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J Phys Chem B. 2009 Oct 22;113(42):13953-8. doi: 10.1021/jp908163w.

Effect of radiant energy on near-surface water.

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  • 1Department of Bioengineering, Box 355061, University of Washington, Seattle, Washington 98195, USA.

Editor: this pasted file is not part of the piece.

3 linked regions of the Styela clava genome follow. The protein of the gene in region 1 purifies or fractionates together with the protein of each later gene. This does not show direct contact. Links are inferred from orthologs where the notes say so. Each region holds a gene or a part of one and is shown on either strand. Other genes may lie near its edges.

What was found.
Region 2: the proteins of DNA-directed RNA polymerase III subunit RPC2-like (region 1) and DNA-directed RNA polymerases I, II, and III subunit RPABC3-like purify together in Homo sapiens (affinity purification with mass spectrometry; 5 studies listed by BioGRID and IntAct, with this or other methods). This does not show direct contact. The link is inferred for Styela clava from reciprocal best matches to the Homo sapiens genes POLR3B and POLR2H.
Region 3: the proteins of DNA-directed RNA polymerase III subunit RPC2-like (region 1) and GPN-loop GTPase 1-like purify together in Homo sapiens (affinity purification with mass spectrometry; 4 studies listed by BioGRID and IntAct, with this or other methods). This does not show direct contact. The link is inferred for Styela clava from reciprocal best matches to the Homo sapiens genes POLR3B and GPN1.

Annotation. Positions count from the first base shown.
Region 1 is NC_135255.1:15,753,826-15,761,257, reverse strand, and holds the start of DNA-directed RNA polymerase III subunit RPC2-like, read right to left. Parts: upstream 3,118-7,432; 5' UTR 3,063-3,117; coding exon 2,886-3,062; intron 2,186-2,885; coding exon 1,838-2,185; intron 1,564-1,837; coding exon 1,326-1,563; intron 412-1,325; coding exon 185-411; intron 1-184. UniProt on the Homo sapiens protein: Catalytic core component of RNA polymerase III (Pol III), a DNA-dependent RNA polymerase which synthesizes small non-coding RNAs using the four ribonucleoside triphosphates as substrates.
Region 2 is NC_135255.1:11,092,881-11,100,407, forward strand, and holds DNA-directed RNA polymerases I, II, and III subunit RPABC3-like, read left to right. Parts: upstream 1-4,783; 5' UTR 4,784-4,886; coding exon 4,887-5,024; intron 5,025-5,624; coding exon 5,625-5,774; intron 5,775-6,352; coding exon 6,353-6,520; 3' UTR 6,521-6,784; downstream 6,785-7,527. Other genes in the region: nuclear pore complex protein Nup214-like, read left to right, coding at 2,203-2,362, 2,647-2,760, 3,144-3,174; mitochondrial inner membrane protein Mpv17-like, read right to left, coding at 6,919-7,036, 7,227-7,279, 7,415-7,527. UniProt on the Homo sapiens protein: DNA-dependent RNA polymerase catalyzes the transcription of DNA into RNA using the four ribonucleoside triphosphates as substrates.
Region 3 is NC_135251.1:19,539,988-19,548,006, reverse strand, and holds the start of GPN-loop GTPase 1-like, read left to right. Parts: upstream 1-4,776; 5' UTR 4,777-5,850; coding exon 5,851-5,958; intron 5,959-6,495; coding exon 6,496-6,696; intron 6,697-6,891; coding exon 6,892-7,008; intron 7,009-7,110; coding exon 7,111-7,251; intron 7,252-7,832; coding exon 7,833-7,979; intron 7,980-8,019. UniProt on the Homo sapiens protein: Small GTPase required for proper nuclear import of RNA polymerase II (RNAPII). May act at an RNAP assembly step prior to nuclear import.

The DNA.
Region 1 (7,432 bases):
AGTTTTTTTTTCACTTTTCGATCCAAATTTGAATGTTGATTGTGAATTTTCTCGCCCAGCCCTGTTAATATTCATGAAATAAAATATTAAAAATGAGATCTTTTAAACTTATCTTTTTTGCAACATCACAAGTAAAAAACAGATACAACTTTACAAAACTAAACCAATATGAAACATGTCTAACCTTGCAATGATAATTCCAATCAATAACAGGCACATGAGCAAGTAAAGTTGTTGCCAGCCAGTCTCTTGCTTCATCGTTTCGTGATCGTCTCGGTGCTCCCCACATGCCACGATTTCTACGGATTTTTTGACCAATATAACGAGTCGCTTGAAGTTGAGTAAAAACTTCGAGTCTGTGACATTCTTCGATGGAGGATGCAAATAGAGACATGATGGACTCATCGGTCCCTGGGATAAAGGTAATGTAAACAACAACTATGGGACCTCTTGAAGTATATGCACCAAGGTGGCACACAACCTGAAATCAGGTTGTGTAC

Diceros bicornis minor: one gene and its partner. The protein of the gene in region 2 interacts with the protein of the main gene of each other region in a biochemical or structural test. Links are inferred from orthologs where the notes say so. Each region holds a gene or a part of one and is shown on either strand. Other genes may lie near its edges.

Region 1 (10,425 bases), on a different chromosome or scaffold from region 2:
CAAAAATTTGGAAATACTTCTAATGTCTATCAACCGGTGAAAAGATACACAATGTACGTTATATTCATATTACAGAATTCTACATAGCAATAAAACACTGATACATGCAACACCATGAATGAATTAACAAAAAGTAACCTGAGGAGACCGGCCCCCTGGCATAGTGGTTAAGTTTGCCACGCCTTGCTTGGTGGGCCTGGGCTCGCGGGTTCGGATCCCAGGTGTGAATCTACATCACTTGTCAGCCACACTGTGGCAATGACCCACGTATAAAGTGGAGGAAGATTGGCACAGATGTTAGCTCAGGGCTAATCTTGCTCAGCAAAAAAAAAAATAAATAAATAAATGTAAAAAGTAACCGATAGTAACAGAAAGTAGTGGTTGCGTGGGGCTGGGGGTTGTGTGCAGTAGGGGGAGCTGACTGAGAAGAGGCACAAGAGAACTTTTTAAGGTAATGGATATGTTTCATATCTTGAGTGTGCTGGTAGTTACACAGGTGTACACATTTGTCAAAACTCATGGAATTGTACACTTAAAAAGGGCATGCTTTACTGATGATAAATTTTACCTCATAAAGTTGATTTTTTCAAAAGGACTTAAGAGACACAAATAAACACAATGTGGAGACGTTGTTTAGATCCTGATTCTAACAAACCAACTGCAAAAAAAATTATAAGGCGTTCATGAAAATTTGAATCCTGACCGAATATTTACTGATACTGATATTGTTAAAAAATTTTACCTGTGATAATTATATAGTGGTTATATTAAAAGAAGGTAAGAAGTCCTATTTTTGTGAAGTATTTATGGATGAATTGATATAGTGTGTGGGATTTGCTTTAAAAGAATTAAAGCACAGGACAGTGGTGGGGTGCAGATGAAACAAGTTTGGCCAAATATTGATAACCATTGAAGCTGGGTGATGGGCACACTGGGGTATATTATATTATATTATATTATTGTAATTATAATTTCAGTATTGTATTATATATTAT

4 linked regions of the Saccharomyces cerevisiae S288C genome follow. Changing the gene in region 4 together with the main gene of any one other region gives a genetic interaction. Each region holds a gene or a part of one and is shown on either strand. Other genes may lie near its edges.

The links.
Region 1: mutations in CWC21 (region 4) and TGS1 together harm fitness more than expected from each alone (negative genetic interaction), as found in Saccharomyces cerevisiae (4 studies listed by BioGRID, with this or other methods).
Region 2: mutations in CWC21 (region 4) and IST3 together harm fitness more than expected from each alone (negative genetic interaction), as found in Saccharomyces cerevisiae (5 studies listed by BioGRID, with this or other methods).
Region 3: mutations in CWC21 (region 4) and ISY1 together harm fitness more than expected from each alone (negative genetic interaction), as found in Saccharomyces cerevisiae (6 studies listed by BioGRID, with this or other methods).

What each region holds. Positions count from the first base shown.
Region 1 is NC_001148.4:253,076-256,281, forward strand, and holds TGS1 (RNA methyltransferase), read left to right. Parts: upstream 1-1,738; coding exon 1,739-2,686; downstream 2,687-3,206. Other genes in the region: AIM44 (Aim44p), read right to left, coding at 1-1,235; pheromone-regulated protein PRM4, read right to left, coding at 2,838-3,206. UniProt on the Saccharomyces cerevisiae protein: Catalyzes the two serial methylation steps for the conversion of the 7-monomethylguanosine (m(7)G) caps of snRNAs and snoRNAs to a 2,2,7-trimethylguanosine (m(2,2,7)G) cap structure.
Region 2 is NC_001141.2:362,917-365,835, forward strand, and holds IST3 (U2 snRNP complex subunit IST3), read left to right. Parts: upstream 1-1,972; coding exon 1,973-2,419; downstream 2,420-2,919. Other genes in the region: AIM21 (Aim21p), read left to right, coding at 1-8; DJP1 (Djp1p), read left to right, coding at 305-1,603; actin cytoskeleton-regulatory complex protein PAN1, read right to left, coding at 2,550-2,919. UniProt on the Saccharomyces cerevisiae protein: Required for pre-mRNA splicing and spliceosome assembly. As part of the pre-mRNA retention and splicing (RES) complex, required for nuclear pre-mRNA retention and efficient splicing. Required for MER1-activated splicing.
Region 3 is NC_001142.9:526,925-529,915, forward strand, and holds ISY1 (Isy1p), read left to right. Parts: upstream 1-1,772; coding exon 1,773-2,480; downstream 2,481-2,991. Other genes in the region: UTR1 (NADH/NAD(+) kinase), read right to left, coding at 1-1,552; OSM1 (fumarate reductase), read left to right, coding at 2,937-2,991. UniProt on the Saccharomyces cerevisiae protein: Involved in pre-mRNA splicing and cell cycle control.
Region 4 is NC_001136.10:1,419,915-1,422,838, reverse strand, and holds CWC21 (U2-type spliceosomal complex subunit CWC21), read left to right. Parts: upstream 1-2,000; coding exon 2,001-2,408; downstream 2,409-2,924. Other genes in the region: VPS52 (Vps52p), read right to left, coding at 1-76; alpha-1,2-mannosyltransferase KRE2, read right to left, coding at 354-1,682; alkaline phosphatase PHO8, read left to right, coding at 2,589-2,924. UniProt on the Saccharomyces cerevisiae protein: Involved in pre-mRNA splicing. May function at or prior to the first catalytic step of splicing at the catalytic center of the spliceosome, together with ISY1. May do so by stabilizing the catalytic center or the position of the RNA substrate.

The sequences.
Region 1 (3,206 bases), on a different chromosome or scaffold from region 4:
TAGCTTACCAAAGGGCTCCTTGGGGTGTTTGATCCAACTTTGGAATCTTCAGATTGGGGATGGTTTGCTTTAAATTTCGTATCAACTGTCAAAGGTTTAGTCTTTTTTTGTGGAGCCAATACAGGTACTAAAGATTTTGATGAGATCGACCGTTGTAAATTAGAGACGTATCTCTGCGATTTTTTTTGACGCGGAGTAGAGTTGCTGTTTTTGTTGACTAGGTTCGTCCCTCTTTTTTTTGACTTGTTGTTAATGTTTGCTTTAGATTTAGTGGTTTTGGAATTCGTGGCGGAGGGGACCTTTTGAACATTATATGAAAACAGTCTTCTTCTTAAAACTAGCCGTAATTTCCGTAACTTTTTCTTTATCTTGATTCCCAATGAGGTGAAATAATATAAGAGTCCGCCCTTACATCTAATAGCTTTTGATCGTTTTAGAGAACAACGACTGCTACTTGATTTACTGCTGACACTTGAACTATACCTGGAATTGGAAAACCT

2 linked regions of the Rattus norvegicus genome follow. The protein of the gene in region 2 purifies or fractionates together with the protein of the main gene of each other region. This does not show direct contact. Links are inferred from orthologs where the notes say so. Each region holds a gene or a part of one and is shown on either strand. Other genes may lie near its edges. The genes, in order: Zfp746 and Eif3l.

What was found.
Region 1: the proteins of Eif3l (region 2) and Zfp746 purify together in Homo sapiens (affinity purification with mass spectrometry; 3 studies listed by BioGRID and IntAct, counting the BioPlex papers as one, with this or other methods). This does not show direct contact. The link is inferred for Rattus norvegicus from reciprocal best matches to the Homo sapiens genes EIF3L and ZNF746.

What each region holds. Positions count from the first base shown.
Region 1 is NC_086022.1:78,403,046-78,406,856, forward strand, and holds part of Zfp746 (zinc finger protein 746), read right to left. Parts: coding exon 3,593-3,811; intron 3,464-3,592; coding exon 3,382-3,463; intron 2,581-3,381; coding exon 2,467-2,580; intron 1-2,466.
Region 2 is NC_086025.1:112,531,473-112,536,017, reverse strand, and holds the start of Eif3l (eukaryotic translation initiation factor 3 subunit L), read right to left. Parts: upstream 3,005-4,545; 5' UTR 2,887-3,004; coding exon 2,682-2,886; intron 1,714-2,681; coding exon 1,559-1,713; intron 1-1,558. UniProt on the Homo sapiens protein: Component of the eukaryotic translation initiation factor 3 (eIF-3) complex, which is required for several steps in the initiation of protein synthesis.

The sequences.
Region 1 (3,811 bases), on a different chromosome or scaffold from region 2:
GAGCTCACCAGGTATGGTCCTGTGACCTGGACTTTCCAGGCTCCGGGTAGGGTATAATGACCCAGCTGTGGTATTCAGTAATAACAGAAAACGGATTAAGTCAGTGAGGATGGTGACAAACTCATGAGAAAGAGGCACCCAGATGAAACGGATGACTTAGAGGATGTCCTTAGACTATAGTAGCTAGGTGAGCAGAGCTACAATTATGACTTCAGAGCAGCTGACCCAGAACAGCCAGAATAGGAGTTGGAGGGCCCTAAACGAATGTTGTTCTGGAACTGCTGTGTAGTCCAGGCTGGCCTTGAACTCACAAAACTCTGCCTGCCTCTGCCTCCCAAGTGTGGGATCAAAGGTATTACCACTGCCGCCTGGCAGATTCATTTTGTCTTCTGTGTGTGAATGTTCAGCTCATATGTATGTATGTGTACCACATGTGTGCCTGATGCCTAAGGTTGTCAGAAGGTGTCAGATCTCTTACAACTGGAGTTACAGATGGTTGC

While recent research on interfacial water has focused mainly on the few interfacial layers adjacent to the solid boundary, century-old studies have extensively shown that macroscopic domains of liquids near interfaces acquire features different from the bulk. Interest in these long-range effects has been rekindled by recent observations showing that colloidal and molecular solutes are excluded from extensive regions next to many hydrophilic surfaces [Zheng and Pollack Phys. Rev. E 2003, 68, 031408]. Studies of these aqueous "exclusion zones" reveal a more ordered phase than bulk water, with local charge separation between the exclusion zones and the regions beyond [Zheng et al. Colloid Interface Sci. 2006, 127, 19; Zheng and Pollack Water and the Cell: Solute exclusion and potential distribution near hydrophilic surfaces; Springer: Netherlands, 2006; pp 165-174], here confirmed using pH measurements. The main question, however, is where the energy for building these charged, low-entropy zones might come from. It is shown that radiant energy profoundly expands these zones in a reversible, wavelength-dependent manner. It appears that incident radiant energy may be stored in the water as entropy loss and charge separation.

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